The generally accepted Galenic (humoral) approach changed dramatically in the 1530s when Andreas Vesalius, a physician and anatomist in Padua, Italy, surmised that the assumptions of Galen about the similarities between animal and human anatomy, not to mention Galen’s errors of observation, were blocking deeper understanding of the human body. Vesalius concluded that nothing less than the careful dissection of human corpses was essential for true knowledge and characterization of human disease. In 1539, a Paduan judge who shared an interest in Vesalius’ work, granted physicians the right to dissect corpses of executed criminals, thus providing the ultimate—if controversial—source of anatomical knowledge: a newly deceased human body. It is said that the accommodating judge would schedule executions for the convenience of Vesalius. The work of Vesalius was critical in expanding the breadth of medical knowledge and signaled the dawning of a new era in the science of anatomy. As the body count of executed and autopsied criminals rose, so did the cumulative anatomical knowledge of Vesalius. The investigations of Vesalius culminated in the 1543 publication De Humani Corporis Fabrica—On the Structure and Function of the Human Body. So comprehensive and detailed were his findings that Vesalius is now known as the father of human anatomy. With the publication of his work, the path to a true understanding of the inner structure and function of the human body was opened. Western medicine was transformed from a loose collection of trusted remedies and superstitions to a discipline based in logic and observation, and another area of nature previously shrouded in mystery was liberated and assimilated into the collective library of human knowledge.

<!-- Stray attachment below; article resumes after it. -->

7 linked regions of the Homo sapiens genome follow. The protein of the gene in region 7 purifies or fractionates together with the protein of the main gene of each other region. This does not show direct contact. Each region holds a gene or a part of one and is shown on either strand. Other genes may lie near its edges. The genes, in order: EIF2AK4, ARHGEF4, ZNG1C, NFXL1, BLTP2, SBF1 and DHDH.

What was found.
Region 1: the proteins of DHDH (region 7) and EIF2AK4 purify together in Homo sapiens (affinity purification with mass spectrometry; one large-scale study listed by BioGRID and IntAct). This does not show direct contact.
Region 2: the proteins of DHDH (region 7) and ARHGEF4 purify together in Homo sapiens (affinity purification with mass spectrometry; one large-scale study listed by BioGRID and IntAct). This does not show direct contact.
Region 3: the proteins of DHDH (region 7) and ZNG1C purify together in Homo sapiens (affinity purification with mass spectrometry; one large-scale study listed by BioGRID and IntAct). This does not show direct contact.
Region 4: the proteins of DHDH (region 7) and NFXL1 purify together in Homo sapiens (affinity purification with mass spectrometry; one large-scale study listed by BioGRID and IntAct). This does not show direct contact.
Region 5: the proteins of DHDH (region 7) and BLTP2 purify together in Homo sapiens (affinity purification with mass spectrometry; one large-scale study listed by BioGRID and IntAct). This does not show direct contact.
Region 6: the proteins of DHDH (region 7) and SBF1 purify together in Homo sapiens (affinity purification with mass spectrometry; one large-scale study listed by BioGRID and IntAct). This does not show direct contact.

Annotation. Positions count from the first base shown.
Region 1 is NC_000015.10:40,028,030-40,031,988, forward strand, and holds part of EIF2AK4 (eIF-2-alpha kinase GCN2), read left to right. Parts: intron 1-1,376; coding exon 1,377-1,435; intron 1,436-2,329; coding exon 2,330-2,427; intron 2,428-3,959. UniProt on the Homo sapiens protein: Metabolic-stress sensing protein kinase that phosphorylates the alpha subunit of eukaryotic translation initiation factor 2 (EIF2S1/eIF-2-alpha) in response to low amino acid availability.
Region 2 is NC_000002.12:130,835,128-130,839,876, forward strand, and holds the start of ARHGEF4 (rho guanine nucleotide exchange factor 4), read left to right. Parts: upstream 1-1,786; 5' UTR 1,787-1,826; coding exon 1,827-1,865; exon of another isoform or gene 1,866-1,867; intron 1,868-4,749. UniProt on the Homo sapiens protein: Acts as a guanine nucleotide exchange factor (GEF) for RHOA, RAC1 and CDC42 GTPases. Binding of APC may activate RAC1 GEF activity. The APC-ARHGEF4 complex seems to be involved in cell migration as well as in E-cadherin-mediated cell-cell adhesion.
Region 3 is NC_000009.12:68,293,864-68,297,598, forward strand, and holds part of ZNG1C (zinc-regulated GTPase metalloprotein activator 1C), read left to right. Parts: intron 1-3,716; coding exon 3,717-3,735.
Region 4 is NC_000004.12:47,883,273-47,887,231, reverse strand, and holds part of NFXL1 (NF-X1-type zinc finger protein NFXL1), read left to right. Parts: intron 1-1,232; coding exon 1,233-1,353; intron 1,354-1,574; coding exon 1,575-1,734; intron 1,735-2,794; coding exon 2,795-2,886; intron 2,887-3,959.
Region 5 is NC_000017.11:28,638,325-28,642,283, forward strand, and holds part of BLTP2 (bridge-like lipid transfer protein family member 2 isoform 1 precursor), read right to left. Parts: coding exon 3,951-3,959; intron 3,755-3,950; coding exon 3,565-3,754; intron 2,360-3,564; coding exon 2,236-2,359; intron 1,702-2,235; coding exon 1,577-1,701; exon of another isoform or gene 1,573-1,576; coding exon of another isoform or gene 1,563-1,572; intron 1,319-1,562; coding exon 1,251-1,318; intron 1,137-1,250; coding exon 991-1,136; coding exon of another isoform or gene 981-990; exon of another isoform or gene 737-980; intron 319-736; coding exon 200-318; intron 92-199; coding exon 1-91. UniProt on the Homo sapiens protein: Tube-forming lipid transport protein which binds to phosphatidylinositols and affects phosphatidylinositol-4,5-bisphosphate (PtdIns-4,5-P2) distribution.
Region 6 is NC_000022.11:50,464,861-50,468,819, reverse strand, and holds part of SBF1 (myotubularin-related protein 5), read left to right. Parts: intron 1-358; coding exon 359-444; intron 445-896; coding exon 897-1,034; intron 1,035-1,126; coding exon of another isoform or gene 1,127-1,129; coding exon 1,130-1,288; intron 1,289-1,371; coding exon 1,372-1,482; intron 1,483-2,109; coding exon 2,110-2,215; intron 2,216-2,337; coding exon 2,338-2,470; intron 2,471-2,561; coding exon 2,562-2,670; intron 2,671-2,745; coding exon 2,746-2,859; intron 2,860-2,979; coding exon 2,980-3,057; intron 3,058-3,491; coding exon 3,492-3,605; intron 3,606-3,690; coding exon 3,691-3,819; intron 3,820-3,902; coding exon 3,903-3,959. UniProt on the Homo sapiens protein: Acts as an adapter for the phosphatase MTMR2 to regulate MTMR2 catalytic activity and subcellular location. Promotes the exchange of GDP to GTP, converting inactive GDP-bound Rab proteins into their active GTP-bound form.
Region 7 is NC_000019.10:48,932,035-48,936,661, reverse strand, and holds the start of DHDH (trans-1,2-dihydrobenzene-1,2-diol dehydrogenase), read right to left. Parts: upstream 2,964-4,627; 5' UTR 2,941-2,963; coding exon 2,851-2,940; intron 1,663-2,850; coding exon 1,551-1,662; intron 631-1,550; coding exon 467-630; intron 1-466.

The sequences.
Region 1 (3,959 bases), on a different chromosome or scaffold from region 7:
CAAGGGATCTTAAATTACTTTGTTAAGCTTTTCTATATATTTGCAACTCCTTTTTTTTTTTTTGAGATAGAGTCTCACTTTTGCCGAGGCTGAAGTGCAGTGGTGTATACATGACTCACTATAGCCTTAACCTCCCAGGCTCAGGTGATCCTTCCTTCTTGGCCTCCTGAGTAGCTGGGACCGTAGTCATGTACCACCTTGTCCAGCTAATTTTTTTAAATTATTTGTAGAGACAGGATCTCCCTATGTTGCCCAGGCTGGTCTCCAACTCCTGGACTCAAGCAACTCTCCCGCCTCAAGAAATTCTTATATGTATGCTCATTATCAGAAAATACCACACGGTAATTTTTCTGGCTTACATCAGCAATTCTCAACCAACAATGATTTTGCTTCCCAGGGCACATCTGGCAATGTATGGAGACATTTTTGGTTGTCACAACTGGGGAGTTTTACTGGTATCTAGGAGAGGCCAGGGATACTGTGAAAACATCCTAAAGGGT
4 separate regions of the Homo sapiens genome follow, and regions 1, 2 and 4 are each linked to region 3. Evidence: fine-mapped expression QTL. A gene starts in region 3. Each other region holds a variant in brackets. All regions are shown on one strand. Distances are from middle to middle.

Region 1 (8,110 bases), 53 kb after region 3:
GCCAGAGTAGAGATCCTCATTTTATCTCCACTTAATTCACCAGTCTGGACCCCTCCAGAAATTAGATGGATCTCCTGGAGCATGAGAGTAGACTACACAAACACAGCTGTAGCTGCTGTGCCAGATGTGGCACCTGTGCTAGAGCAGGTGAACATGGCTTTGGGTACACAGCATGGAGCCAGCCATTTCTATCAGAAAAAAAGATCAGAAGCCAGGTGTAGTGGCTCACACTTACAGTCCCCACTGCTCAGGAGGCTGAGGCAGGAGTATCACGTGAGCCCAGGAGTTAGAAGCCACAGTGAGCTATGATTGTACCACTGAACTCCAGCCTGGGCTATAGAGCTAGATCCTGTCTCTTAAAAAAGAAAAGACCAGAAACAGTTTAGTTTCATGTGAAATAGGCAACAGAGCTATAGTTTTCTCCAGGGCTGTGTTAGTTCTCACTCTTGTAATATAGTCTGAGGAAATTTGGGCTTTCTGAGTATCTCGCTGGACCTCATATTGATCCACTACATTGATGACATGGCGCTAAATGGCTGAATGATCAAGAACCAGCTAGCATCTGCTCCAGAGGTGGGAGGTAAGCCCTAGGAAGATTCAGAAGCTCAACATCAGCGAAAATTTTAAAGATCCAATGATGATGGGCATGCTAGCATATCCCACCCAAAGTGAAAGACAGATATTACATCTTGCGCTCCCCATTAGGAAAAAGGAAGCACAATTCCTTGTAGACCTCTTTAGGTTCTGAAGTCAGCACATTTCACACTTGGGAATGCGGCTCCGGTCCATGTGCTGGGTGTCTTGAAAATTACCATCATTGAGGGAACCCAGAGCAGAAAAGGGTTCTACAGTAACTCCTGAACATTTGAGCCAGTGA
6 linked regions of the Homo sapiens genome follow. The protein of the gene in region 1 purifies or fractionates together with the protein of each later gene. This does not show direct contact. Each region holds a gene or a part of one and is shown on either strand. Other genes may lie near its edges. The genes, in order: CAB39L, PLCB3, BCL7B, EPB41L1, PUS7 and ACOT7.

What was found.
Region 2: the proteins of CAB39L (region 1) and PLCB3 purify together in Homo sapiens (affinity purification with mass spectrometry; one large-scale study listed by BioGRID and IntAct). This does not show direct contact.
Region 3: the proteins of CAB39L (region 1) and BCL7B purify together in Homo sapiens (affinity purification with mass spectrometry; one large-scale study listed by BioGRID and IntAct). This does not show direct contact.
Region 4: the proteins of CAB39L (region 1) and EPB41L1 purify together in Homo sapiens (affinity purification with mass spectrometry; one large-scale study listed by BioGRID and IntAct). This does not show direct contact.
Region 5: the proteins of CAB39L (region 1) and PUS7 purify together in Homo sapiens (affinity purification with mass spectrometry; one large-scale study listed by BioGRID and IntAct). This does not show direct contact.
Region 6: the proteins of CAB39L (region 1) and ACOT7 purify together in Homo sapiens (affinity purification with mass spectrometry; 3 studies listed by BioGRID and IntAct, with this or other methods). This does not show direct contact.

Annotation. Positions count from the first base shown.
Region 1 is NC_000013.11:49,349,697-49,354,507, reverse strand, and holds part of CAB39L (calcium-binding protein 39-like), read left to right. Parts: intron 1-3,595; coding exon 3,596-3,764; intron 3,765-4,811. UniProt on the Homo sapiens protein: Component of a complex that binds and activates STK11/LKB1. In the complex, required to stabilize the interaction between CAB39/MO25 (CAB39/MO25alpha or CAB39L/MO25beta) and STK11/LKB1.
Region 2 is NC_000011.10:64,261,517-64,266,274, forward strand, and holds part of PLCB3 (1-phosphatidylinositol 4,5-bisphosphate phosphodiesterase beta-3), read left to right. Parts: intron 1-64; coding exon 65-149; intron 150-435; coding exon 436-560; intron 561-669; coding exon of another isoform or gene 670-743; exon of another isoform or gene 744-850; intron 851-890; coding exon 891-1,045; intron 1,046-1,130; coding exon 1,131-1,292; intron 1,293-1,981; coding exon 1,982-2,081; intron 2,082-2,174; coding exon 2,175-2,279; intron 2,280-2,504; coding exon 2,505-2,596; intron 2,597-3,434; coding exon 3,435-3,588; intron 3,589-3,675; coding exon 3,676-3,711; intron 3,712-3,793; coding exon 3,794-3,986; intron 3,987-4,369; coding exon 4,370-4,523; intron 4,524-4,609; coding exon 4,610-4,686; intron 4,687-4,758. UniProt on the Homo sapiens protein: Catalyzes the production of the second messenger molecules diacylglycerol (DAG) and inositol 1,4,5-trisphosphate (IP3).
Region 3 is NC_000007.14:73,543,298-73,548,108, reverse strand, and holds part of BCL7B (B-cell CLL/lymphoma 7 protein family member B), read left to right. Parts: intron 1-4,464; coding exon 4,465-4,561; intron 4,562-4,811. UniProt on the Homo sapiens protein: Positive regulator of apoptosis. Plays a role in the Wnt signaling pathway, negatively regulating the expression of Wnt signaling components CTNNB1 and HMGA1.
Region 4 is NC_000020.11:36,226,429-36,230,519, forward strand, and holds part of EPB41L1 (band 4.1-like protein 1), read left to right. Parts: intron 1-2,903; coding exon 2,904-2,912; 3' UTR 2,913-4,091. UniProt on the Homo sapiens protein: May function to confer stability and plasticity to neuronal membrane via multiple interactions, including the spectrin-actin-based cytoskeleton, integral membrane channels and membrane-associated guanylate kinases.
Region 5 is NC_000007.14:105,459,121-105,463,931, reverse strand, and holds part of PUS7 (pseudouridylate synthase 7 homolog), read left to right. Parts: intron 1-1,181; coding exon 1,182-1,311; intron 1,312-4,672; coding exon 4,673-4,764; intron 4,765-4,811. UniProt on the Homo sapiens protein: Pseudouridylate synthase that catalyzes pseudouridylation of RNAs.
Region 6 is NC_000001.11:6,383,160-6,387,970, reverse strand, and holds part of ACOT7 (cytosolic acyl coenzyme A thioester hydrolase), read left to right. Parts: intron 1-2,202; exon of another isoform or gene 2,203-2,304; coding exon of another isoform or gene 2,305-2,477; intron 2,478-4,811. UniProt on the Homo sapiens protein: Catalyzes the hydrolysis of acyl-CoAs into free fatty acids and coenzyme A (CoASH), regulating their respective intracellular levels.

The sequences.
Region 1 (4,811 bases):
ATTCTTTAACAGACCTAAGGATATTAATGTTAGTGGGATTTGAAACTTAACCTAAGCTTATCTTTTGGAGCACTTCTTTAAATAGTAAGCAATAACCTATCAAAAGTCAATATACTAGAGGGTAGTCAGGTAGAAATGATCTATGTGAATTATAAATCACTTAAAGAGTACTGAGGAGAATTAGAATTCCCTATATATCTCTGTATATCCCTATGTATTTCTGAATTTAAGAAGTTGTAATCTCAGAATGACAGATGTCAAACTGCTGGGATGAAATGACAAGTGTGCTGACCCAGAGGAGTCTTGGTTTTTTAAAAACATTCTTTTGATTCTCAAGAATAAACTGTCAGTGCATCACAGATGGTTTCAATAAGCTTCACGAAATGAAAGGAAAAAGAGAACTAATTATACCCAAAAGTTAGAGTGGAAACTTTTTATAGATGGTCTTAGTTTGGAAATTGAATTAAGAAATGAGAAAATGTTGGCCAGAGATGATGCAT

The Body Business
The wealth of information garnered from the dissection of human corpses was cherished and nurtured, and eventually medical schools encouraged the use of cadavers in teaching. The problem was that there simply weren’t enough bodies to go around; the number of executed criminals was far less than the number of cadavers needed for medical school gross anatomy courses. As a result, corpses became highly sought after and as is often the case when something is scarce, the price was driven up and dubious enterprises were launched. Among the innovations of Vesalius himself must be counted the murky traffic in bodies ignobly acquired for a noble end. As reported in Charles O’Malley’s seminal biography of Vesalius:
Like any true scholar, Vesalius advised recourse to the sources, in this instance human bodies, and if bodies were not readily available the student was encouraged by word of mouth, or, in the Fabrica, by anecdotal precept, to seek them out for himself. It is significant that wherever Vesalius traveled to give extramural lectures a wave of body snatching ensued; the various anecdotes in the Fabrica give no indication of repentance ….